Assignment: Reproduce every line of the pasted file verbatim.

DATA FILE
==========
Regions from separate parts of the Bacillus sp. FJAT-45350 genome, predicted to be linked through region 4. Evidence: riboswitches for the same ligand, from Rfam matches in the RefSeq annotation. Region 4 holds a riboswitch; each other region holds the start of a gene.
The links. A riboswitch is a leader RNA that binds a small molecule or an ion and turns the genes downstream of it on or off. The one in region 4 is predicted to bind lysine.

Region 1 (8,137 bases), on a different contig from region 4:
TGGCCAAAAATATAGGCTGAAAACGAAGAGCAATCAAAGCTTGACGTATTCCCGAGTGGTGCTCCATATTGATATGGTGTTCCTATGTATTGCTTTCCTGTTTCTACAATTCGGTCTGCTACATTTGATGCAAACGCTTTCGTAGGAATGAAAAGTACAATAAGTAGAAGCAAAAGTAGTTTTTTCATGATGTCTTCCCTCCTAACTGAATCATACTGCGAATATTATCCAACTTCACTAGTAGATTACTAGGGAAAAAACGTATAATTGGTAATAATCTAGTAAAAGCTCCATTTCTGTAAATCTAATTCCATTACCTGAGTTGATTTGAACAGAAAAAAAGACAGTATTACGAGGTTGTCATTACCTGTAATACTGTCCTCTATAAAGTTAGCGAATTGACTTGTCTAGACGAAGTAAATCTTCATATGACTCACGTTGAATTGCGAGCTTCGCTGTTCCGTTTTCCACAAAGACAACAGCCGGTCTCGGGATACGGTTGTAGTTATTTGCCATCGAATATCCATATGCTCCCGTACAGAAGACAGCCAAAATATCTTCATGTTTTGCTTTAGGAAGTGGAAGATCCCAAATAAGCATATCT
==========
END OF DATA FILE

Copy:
Regions from separate parts of the Bacillus sp. FJAT-45350 genome, predicted to be linked through region 4. Evidence: riboswitches for the same ligand, from Rfam matches in the RefSeq annotation. Region 4 holds a riboswitch; each other region holds the start of a gene.
The links. A riboswitch is a leader RNA that binds a small molecule or an ion and turns the genes downstream of it on or off. The one in region 4 is predicted to bind lysine.

Region 1 (8,137 bases), on a different contig from region 4:
TGGCCAAAAATATAGGCTGAAAACGAAGAGCAATCAAAGCTTGACGTATTCCCGAGTGGTGCTCCATATTGATATGGTGTTCCTATGTATTGCTTTCCTGTTTCTACAATTCGGTCTGCTACATTTGATGCAAACGCTTTCGTAGGAATGAAAAGTACAATAAGTAGAAGCAAAAGTAGTTTTTTCATGATGTCTTCCCTCCTAACTGAATCATACTGCGAATATTATCCAACTTCACTAGTAGATTACTAGGGAAAAAACGTATAATTGGTAATAATCTAGTAAAAGCTCCATTTCTGTAAATCTAATTCCATTACCTGAGTTGATTTGAACAGAAAAAAAGACAGTATTACGAGGTTGTCATTACCTGTAATACTGTCCTCTATAAAGTTAGCGAATTGACTTGTCTAGACGAAGTAAATCTTCATATGACTCACGTTGAATTGCGAGCTTCGCTGTTCCGTTTTCCACAAAGACAACAGCCGGTCTCGGGATACGGTTGTAGTTATTTGCCATCGAATATCCATATGCTCCCGTACAGAAGACAGCCAAAATATCTTCATGTTTTGCTTTAGGAAGTGGAAGATCCCAAATAAGCATATCT